- Often people ask the grade of a problem before trying it which can be limiting. When the answer comes around, some won’t try because they think it is too hard but there are also the folks who won’t try because they think it is “too easy”. Try everything!
- Imagine the possibilities!
Find out your weaknesses and strengths
- Ask your friends what they think your weaknesses and strengths are. Work to improve your weaknesses and take advantage of your strengths when seeking out a problem which you want to try.
- Visualize yourself sending your project. Imagine how the holds feel to your fingers, how much weight to put on each foot, how to move your body. Invoke the feelings of trying hard and how much effort you need to release with each move. Go over the sequence again and again not just with your mind but with your body. Breathe in the feeling of satisfaction when you pull through to the finish. Imagine and believe.
“Imagination is everything. It is the preview of life’s coming attractions.” ~Albert Einstein
- Try really hard not because you have to, but because you WANT to. Want it like a passion that burns through you that won’t be satisfied until you do it but remember that when it is done you still won’t be satisfied. Try so hard that you aren’t scared if your tips bleed. Give 101% on your send effort. Grunt. If all else fails, try harder.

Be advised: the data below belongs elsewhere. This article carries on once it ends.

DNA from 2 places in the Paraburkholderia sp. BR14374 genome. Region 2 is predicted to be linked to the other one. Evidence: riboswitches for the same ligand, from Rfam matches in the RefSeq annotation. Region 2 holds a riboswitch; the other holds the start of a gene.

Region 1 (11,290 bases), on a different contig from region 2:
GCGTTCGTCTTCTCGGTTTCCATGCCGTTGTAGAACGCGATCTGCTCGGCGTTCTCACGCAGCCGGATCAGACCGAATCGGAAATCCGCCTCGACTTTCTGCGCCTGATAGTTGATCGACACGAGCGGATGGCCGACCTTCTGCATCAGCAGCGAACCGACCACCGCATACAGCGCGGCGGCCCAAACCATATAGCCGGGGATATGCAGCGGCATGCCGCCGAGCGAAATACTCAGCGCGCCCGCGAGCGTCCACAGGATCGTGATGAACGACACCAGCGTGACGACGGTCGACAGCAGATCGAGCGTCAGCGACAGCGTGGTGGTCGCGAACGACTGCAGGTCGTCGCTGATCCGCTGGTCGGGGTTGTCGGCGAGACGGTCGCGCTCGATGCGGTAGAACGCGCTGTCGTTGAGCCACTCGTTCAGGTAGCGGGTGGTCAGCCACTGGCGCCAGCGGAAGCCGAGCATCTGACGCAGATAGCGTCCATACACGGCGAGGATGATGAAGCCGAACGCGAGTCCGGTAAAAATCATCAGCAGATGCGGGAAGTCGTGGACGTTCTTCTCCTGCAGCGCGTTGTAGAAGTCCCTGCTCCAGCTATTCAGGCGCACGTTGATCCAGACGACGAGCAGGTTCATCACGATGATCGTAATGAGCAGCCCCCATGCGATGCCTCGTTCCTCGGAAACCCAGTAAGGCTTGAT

- Avoid excuses about the conditions and your performance. They contribute to weakness and are limiting. You can’t change the external state of things so just deal with the internal and work with what you have.
- And most of all; be determined. Be a fighter. Stick with it and remember why you’re doing it. The journey is the reward not the destination.
- Be prepared to fail. It comes with the territory. When you fall, get up, try again.
- Find out why you fell. Ask others more experienced for advice. Be open to learn.
- Avoid not trying a problem because you are afraid that you may fail on it. You will never know till you tried and it is better to tried and failed then to not have tried at all.
- If your emotions start to take over, walk away but remember to walk back.
- Being close to sending a project can build hope which is good but can also lead to expectations and pressures to send. Before approaching the problem, instead of thinking about topping it out and finishing, try to focus on each movement and the climbing itself. As Bruce Lee would say: “Be like water”.
Find one your style
- Sometimes it helps to find a problem that is your style be it crimpy, slopers, slab, big moves, tick tacks, steep, whatever. Often enough I have to hunt around because harder problems tend to have bigger moves and with my small stature this can be an issue. That said, not trying something because it has a kind of move that you may not be good at is very limiting so try it anyway. If anything, it forces you to work your weaknesses.Some folks like to go for ‘soft v10s’ such as ten-ten in hueco, but aiming for a solid v10 such as ‘Power of Silence’ or ‘Thriller’ will be much more satisfying… Trust me.